With a resolution of 0.05 degrees, this will give you the details needed for even CAD or design purposes. The true accuracy of the meter is plus or minus 0.2 percent, which is surprisingly good for something like this. But the most important factor in the accuracy is the fact that it won’t go out of calibration over time. With no moving parts to bend or break, this is something that you can use for many years to come.
General Tools Digital Angle Finder
General Tools, as their name implies, produces tools for the average guy. This isn’t to say that they are poor quality. That is simply not the case. What they mean is that they are accessible. Easy to use and reliable, General Tools generally produces something that any man can add to his tool bag.
Of all the designs we tried, this type was the easiest to pick up and use without any prior reading necessary. The General Tools Digital Angle Finder looks to be made out of two metal rulers attached on a pivot. You position the two rulers against the angles you want to measure, and the readout will appear on the screen. It couldn’t be easier.
The screen is nice and easy to read, and there are a few different versions available. The rulers come in 5 or 10 inch length, making them suitable for different types of projects. There is even a Bluetooth model available, which can save all measurements to a paired mobile device.
Measuring angles couldn’t be easier. Because of the large rules attached, you’re able to get a pretty good visual of how something will look while you take measurements. If you’re trying to measure something that is already built, the flat rules allow you to ensure that you’re getting an accurate reading.
But our favorite feature was the ability to take the inverse angle. Simply measure something, and hit the inverse button to find out the complimentary angle. For example, if you were measuring a 30 degree angle, the unit would indicate that you’d need another 60 degree angle to make a square. This is extremely important when you’re setting the angle on your chop saw, or constructing beam supports.
Although it’s not the most accurate measurement instrument on the market it’s more than suitable for standard woodworking projects. Measurements are accurate to within a tenth of a degree, which is pretty reliable. If you’ve got older mechanical tools, this digital instrument is definitely more accurate than them.
Igaging Digital Protractor
Looking for a quick and easy way to jot down a large number of measurements, or verify your existing cuts? Igaging has the solution for you. This is the cheap and cheerful alternative to the angle gauge above, making it ideal for those who do not need to use it to do calculations.
The Igaging Digital Protractor is almost identical in design to the one above, with a few key features. The bearing that connects one ruler to the other is made from stainless steel, which is less likely to wear out over time. To keep the measurement simple, the display is mounted on one specific ruler, making it easy to keep at eye level.
Another nice addition to the design of this model is the rulers. They are removable, and it includes both 4” and 7” versions on hand. This allows you to get into tight spaces when needed, or bust out the big tools when necessary.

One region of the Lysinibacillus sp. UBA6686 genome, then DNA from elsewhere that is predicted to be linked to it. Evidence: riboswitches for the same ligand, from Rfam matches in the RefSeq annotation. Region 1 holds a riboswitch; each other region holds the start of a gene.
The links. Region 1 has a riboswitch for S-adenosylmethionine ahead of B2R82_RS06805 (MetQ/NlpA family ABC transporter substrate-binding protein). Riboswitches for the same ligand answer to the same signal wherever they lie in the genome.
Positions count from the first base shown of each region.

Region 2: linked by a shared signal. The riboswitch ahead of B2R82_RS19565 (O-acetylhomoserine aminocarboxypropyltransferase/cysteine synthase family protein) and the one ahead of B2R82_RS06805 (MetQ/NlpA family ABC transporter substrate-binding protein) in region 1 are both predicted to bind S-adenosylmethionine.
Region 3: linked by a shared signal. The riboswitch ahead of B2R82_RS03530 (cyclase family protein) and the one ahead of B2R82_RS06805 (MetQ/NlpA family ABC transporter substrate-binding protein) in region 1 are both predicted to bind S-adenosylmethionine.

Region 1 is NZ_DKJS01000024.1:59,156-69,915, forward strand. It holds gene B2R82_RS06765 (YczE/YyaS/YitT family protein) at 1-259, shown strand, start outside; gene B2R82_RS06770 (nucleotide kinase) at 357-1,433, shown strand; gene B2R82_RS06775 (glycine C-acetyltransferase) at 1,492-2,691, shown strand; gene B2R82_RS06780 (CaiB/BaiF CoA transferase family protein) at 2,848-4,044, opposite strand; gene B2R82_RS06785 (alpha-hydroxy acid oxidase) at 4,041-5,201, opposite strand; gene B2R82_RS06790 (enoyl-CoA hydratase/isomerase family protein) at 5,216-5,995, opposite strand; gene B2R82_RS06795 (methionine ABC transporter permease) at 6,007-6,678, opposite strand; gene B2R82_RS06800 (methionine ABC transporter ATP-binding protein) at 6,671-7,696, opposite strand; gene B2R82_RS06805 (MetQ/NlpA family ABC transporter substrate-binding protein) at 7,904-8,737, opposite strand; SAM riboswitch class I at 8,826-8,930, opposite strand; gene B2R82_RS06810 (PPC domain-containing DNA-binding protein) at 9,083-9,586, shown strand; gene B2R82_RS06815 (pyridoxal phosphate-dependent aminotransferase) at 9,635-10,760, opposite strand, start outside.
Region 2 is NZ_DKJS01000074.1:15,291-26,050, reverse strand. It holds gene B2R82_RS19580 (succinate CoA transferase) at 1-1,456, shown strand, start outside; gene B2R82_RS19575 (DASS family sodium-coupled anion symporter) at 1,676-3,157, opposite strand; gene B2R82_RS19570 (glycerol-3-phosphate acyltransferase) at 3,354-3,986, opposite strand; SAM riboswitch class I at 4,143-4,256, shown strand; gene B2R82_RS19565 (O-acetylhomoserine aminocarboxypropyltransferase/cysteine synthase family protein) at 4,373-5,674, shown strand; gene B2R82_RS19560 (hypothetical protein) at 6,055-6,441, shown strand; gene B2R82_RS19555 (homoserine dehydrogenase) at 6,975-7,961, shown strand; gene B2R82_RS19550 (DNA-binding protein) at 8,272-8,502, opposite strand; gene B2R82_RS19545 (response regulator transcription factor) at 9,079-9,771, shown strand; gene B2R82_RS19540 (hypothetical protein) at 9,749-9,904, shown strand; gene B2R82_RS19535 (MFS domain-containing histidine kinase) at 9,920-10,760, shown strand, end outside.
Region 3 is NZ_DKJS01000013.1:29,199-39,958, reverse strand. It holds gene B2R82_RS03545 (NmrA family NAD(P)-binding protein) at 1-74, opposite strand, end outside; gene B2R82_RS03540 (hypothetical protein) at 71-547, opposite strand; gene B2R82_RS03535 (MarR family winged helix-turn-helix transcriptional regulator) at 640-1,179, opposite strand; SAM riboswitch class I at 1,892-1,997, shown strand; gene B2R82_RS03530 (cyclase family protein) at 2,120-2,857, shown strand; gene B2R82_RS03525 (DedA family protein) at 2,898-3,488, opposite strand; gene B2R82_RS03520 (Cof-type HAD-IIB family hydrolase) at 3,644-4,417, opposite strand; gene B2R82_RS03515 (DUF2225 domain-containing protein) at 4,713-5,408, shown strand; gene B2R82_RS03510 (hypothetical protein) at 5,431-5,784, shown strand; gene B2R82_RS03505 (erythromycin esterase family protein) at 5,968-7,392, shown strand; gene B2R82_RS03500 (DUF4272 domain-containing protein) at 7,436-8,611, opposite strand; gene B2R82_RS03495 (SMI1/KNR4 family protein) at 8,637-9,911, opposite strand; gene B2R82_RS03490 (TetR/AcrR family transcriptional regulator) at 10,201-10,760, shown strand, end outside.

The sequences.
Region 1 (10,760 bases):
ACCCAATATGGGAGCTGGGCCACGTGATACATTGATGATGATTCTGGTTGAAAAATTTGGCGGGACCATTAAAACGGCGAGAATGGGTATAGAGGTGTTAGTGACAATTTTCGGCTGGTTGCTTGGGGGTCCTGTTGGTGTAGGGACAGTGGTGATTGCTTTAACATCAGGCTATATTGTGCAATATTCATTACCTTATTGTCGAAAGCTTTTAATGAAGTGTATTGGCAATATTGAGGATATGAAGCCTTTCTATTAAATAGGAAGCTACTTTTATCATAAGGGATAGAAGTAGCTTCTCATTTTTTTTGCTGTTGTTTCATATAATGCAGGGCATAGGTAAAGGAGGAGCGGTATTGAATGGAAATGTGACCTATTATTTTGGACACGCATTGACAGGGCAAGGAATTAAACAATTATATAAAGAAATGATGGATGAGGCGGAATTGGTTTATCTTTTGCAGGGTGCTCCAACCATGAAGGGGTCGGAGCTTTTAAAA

This particular protractor is a little more basic that some models. Get it in position, and the angle is displayed on the screen. But it does have a few tricks up it’s sleeve. By pressing the button in the upper right, you can switch between the measurements on the inside of the ruler, or the outside. This is incredibly handy for certain applications.
Another handy feature is the fact that it will automatically shut off after 5 minutes of inactivity, keeping your battery charged up for a long period of time.
Despite it’s affordable price, this is one of the more accurate options on the market. Measurements are repeatable down to 5/100ths of a degree, which is certainly remarkable.
Which Digital Protractor is Right for Me?
Depending on how you intend to use it, some of these tools will perform better than others. If you’re in the construction industry, accuracy holds importance above all. In this case, we highly recommend the Accuremote Digital Electronic Angle Gauge. Not only is it one of the most accurate tools on our list, but it’s incredibly easy to use. This particular tool is ideal for measuring angles of things that are already there. You clip it to your ruler, hold it against something, and you get the exact measurement you’re looking for. It’s not easy to take a measurement of a line drawn on a board, but for anything that’s already in place, this is the tool you want.
If you’re looking for something better suited for DIY projects, you’re probably looking for a tool that has its rulers built in. In this case, you’ve got two options. The General Tools Digital Angle Finder is for those who want to make their calculations simpler. Because it can find the inverse of certain angles, it’s ideal for making cuts, calculating complimentary angles, or figuring out the next step in your project.
If accuracy is more your thing, the Igaging Digital Protractor is a great option. With twice the precision of the general tools model, this is a great choice for anyone who wants to run their own numbers, and who values accuracy above all other metrics.